Presented by Ichigo-Ichieh Dance
June 13, 14, 21
Ichigo-Ichieh, Hiromoto Ida’s dance company in Nelson BC, takes its name from a phrase from the Japanese tea ceremony, meaning, “every occasion of extending hospitality to another person is a particular occasion never to recur in one’s lifetime, so one should try to make the occasion perfect.”
Kessa, conceived and choreographed by Ida, is a long-percolating response to his relationship with his grandmother, and his guilt at not having connected with her fully as she lay dying in the family home. As he says in the programme notes, “I grew up with my grandparents under one roof. When I was about 16 years old, grandmother got sick and passed away. The last few months of her life, she was sleeping all day in her room. Her room was just beside the entrance door. I passed by that door hundreds of times without going in, without saying ‘Hi, Grandma.’ I was busy with high school, busy with focusing on my future that was laid down in front of me, but most of all I was scared, and terrified to see something disappearing in front of me. Especially those I really loved. A few weeks later she was lying down unconscious in the hospital bed. I finally held her hand and tried to communicate without words. I tried to pray with her together. These 30 years, I can still feel her skinny hand and coldness along with my own guilt held deeply in my heart. Through the creation process of Kessa, I asked myself and my grandmother ‘what is this life all about?’ I am not sure if I have gotten the answer or not.”
Ida may not have found a definitive answer, but in Kessa he invites us along for an intriguing ride as he conducts his search. He cast the piece through newspapers ads, eventually ending up with four local women, aged sixty and up. In Dagmar Galt, Celesttina Hart, Heather Hutchinson and Stephanie Judy he found willing accomplices in his brave quest to delve into issues of aging, loss and reconciliation, and they played their parts with gusto. Another key collaborator in the creation of the piece was Tsuneko Kokubo, a longtime performer, costume designer and visual artist now living in Silverton, BC. Kokubo not only performs the part of Kessa in the show, but was responsible, along with Morgen Bardati, for the costumes, which ranged from aerobics-class tacky to wonderfully ethereal.
In conceptualizing the piece, Ida was careful not to wallow in self-indulgent introspection or self-pity, as tempting as it may have been, given the subject matter. Instead, he chose to temper the pathos with humour, creating a nuanced and varied piece of dance theatre. The introductory scene featured Ida as a narcissistic dance instructor. Using the audience as mirror, with only a chair and a white wig as props, he preened before us, striking absurd poses as he waited for his students to arrive. Ida has a magnetic stage presence and physicality to match, and his portrayal of the self-obsessed teacher was note-perfect and frighteningly realistic. It was a masterful piece of physical theatre, as if he was saying, yes, I’m an insufferable ego-maniac, but I can back it up with action—look what I can do.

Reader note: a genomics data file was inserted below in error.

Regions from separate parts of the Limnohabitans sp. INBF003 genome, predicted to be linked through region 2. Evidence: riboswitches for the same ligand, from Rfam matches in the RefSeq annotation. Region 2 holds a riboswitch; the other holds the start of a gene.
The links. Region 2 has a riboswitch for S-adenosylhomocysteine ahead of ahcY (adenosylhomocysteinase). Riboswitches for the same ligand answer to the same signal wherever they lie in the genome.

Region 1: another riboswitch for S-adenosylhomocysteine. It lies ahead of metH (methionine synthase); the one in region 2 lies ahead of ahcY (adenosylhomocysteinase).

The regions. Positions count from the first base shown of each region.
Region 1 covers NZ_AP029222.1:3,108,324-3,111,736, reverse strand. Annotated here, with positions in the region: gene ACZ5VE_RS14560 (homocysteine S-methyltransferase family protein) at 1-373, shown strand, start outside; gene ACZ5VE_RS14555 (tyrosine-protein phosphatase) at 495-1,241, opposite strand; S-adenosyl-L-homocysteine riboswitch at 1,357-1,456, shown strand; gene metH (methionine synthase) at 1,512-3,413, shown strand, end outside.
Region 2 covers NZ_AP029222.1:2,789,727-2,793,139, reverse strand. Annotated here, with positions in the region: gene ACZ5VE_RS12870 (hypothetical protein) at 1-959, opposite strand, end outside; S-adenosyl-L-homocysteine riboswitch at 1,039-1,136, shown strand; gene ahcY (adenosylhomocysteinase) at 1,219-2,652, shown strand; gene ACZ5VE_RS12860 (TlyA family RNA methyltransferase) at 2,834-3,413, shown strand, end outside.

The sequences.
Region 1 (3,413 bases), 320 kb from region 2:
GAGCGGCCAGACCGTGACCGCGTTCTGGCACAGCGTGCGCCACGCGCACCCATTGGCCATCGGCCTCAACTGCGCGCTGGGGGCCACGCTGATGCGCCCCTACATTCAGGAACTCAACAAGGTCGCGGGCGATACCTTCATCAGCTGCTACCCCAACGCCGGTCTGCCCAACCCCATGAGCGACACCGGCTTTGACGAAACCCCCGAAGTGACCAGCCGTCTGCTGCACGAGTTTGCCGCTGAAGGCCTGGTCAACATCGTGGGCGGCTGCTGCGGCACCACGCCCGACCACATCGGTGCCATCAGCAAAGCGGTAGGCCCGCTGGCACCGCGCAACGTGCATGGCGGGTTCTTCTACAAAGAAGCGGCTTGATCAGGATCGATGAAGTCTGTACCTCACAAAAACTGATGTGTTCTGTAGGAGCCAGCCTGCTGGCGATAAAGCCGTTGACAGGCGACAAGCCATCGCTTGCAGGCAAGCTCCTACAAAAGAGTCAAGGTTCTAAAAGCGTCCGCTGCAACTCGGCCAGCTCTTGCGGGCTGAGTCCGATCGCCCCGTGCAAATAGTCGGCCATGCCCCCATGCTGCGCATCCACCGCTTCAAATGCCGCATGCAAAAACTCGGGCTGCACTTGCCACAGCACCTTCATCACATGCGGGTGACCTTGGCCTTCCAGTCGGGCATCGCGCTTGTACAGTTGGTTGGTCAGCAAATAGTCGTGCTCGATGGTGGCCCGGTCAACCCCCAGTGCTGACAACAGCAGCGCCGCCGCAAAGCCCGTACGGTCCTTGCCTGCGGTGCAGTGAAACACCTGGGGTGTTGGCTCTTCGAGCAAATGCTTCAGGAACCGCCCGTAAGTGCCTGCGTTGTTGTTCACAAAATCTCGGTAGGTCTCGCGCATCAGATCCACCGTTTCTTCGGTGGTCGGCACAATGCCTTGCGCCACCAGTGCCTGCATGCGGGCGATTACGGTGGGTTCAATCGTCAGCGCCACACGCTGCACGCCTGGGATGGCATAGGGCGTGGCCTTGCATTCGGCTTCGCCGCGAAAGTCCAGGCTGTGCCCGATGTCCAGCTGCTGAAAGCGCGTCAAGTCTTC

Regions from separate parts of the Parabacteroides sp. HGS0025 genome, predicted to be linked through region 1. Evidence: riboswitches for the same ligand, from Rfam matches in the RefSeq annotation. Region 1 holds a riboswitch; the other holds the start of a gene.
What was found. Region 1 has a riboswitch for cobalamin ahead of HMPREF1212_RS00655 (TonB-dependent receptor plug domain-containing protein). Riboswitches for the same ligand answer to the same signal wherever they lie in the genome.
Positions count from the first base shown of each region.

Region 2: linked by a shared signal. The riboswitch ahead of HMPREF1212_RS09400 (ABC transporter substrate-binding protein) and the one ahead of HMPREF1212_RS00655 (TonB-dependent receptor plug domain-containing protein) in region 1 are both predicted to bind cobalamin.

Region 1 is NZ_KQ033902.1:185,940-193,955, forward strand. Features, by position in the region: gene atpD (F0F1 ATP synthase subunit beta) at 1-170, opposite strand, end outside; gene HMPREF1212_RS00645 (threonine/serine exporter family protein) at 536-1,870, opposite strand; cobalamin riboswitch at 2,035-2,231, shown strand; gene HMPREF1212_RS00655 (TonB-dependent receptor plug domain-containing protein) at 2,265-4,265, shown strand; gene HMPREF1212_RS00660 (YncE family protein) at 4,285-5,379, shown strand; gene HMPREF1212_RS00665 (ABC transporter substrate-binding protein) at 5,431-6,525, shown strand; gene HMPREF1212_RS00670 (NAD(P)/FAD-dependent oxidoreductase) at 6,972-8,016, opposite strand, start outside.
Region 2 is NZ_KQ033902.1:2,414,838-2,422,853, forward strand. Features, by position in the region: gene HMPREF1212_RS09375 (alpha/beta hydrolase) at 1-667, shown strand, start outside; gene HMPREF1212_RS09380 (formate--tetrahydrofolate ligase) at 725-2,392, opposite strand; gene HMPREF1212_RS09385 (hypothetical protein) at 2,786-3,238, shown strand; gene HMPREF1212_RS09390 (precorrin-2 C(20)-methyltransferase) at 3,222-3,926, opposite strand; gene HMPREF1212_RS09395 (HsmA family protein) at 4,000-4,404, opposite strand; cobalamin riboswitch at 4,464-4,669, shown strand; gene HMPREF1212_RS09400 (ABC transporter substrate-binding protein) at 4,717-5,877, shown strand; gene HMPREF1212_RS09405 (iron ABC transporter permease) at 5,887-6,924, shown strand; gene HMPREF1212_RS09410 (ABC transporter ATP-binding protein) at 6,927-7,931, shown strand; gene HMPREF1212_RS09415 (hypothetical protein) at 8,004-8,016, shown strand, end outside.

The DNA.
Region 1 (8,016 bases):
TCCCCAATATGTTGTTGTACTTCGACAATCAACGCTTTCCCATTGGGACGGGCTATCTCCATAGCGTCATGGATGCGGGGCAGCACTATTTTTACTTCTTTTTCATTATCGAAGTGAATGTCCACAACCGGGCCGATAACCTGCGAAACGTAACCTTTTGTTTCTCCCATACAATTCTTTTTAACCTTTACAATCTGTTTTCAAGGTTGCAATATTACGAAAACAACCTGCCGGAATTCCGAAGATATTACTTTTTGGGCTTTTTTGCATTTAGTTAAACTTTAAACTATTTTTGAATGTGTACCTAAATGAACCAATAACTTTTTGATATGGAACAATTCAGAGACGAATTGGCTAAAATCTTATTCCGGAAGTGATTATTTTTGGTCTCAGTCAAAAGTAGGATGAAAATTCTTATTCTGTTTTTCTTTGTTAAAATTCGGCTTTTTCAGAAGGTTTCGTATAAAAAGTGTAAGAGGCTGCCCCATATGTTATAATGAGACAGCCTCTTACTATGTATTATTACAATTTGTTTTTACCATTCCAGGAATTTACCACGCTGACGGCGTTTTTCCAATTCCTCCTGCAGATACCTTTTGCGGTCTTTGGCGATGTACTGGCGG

With the appearance of the four women on stage—each dressed in a bathrobe and using a chair as a walker—the piece moved beyond a solo show and into an ensemble work. Large segments of the ensuing scene had much of the audience in stitches, as Ida desperately attempted, through sheer force of will, to coax sixty-year-old bodies into doing routines that would challenge most twenty-year-olds. It was both humorous and disconcerting (and a little poignant) at the same time, as the dancers would sometimes fall asleep in the middle of a routine.
Although Kokubo has played her share of comic parts in her time, in Kessa she plays it straight, her dignity and measured movements a foil to Ida’s manic energy and a counterpoint to the rest of the show. Having worked with Koko many times over the years in a number of different shows, it was deeply moving to see her on stage again—this time as a grandmother, a role she now plays in real life.
The only part of the piece that didn’t ring quite true to me was the character of Kessa as a young girl, played by Ida’s daughter Maya. While the performance itself was fine, the character seemed somewhat superfluous in the context of the rest of the show. But that is a small quibble.
The music and sound design was created by Ida’s neighbour John Tucker and contributed immensely to the pace and energy of the show. He used a wide range of tones and textures and hit all the right notes. Interestingly, the sound that tapped into the deepest emotions for me wasn’t an instrument at all but the sound of rain. It seemed to drench the stage in sorrow.
As someone rapidly approaching fifty, I am beginning to appreciate first-hand both the joys and indignities of aging. Like many, I also have aging parents. To me, one of the primary joys of this production is the way it takes on aging—with honesty, humour and some refreshing irreverence. Dance is so often seen as a young person’s game, so to see older performers on stage was both a wonder and a pleasure.
Note: several excerpts from Kessa will be performed at this year’s Powell Street Festival. Please refer top the August Bulletin for details.